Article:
Notre-Dame fire under control, Macron vows to rebuild.
PARIS — A raging fire that tore through Notre-Dame Cathedral in central Paris was under control early Tuesday after the blaze brought its towering spire and roof crashing to the ground, wiping out centuries of priceless heritage central to French culture and history.
French President Emmanuel Macron vowed to rebuild the cathedral described as the soul of the nation and expressed relief that “the worst had been avoided” in a blaze that had at one point threatened the entire edifice.
Thousands of Parisians and tourists watched in horror from nearby streets cordoned off by the police as flames engulfed the building and officials tried to save as much as they could of the cathedral’s countless treasures, built up over centuries.
The inferno destroyed the roof of the 850-year-old UNESCO world heritage landmark, whose spectacular Gothic spire collapsed as orange flames and clouds of grey smoke billowed into the early evening sky.
Around 400 firefighters battled into the night to control the flames, declaring in the early hours of Tuesday that it was partially extinguished but completely under control, around nine hours after it broke out.
Paris fire brigade chief Jean-Claude Gallet said “we can consider that the main structure of Notre-Dame has been saved and preserved” as well as the two bell towers.
But “the whole of the roof has been devastated... a part of the vault has collapsed, the spire is no more”, fire brigade spokesman Lieutenant-Colonel Gabriel Plus said.
Laurent Nunez, state secretary at the interior ministry, told reporters early Tuesday that with the immediate “danger of the fire over,” the focus would be on assessing the damage to the building’s structure.
Nunez said officials would meet shortly to see if the building was stable enough to allow fire services to go inside.
‘France is Notre Dame’
“Notre-Dame survived all the wars, all the bombardments. We never thought it could burn. I feel incredibly sad and empty,” Stephane Seigneurie, a consultant who joined other shocked onlookers in a solemn rendition of “Ave Maria” as they watched the fire from a nearby bridge.
Gasps and cries of “Oh my god” erupted around an hour after the fire first broke out when the top portion of the church’s spire came crashing down.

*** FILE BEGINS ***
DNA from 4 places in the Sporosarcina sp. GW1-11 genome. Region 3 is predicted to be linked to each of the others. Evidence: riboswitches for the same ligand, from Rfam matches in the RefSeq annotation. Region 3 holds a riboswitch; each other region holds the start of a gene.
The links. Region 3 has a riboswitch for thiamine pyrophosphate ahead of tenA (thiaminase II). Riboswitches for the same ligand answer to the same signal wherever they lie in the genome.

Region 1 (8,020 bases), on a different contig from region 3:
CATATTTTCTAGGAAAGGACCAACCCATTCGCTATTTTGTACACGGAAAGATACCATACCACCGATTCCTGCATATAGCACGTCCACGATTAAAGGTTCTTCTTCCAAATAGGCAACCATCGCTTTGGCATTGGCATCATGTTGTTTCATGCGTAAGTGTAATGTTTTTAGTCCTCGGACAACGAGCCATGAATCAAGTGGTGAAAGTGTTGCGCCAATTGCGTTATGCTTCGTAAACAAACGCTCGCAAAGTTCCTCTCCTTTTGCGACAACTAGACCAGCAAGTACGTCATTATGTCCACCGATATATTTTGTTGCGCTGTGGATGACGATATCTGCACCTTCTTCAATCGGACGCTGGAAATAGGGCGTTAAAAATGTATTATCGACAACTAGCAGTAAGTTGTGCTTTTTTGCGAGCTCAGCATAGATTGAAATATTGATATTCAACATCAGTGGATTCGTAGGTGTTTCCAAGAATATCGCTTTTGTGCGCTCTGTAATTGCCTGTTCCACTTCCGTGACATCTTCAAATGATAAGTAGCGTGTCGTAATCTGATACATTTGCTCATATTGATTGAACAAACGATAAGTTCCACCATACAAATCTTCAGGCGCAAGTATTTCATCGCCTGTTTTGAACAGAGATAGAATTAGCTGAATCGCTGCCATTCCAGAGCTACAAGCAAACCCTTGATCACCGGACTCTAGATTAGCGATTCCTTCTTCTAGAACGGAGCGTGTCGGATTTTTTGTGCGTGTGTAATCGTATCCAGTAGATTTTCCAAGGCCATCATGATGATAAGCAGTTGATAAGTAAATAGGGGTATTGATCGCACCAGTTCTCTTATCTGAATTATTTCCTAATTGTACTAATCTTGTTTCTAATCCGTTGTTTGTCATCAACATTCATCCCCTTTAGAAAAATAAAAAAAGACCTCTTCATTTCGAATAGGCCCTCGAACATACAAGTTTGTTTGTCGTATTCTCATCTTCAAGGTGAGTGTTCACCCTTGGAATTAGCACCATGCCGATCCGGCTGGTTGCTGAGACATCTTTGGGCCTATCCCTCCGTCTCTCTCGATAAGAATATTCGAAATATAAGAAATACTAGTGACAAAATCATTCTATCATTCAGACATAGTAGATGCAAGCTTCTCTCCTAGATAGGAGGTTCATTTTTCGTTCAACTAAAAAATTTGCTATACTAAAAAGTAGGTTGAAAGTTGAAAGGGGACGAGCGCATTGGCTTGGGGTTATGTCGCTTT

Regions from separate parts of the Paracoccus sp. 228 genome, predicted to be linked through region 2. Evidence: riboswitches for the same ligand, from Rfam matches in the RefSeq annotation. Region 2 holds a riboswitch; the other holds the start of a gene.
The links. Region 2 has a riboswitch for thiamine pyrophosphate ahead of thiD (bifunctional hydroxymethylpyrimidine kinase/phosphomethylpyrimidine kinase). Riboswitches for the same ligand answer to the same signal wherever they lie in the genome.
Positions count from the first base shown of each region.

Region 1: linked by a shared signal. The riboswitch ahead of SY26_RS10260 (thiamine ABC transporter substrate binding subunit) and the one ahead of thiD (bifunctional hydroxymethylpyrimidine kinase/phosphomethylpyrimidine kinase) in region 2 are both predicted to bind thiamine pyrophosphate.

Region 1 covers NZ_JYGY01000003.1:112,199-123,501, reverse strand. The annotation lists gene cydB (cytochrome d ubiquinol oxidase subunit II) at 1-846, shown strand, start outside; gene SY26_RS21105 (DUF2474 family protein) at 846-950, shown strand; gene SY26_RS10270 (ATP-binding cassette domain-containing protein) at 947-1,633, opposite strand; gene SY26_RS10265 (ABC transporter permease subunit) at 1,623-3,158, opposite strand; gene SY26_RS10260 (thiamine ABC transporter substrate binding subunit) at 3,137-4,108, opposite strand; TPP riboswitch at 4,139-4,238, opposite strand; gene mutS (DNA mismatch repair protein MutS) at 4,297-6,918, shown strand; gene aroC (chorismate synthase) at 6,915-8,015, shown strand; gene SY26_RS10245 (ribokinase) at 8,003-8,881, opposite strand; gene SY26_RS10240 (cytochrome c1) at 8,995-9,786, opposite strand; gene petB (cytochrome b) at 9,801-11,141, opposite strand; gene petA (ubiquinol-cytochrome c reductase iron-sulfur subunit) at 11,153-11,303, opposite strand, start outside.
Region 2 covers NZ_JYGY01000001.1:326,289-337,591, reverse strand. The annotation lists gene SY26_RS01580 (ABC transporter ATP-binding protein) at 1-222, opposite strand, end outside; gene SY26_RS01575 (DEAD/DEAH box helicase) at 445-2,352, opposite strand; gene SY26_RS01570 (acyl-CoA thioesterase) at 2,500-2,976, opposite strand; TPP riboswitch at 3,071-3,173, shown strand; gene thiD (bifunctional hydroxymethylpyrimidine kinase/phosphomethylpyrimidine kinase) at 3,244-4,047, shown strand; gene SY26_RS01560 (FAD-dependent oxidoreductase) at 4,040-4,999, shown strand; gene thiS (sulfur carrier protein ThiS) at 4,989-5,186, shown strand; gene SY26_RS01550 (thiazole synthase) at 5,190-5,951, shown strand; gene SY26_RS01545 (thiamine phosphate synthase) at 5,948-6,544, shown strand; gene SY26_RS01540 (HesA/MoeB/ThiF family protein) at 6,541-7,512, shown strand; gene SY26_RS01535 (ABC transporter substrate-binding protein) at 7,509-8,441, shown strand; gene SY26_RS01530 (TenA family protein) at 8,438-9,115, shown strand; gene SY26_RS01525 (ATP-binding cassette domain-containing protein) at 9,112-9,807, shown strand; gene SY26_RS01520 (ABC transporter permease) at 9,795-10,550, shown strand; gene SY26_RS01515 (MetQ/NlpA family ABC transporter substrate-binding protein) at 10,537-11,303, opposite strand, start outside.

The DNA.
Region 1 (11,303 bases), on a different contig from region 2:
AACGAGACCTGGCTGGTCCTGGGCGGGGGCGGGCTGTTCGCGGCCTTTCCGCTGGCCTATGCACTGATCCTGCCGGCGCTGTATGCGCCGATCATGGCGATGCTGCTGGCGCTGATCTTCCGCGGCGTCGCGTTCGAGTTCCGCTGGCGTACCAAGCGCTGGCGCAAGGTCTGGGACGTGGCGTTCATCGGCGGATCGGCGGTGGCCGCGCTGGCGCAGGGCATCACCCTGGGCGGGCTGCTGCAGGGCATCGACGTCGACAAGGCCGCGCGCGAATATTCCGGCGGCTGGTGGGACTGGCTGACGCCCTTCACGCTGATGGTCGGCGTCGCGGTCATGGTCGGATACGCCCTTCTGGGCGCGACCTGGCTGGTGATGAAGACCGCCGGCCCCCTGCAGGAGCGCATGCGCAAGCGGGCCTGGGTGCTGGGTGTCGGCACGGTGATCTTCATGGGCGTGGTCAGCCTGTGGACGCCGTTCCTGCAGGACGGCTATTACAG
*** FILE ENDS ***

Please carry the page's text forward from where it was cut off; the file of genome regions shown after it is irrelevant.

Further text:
“We have been dealt a knockout blow,” a stricken-looking Paris Archbishop Michel Aupetit told reporters.
The cause of the blaze was not immediately clear, but the cathedral had been undergoing intense restoration work which the fire service said could be linked to the blaze.
French prosecutors said it was being currently being treated as an accident.
Historians expressed dismay at the collapse of a building that has been a symbol of France for almost a millennium.
“If Paris is the Eiffel Tower then France is Notre Dame. It’s the entire culture, entire history of France incarnated in this monument,” Bernard Lecomte, a writer and specialist in religious history told BFM TV.
Deputy Paris mayor Emmanuel Gregoire told the channel that workers were scrambling “to save all the artworks that can be saved.”
Officials later said teams had managed to salvage an unknown quantity of the cultural treasures.
‘Emotion of a nation’
Macron cancelled a planned national policy speech on recent “Yellow Vest” protests and instead headed to the scene, where he vowed the cathedral would be reborn.
“We will rebuild Notre-Dame because it is what the French expect,” he said, describing Notre Dame as “the epicentre of our life” and the cathedral of “all the French”, whether religious or not.
France’s billionaire Pinault dynasty immediately pledged 100 million euros for the reconstruction effort.
German Chancellor Angela Merkel called Notre-Dame cathedral a “symbol of European culture” as the blaze raged.
The Vatican on Monday expressed its “incredulity” and “sadness” over the fire.
One firefighter was injured in the blaze, the fire brigade said, revising an earlier assessment that the individual was in a serious condition.
US President Donald Trump in a tweet said it was “horrible” to watch the fire but caused controversy by offering advice on how to put it out.
With , Joseph Schmid and Stuart Williams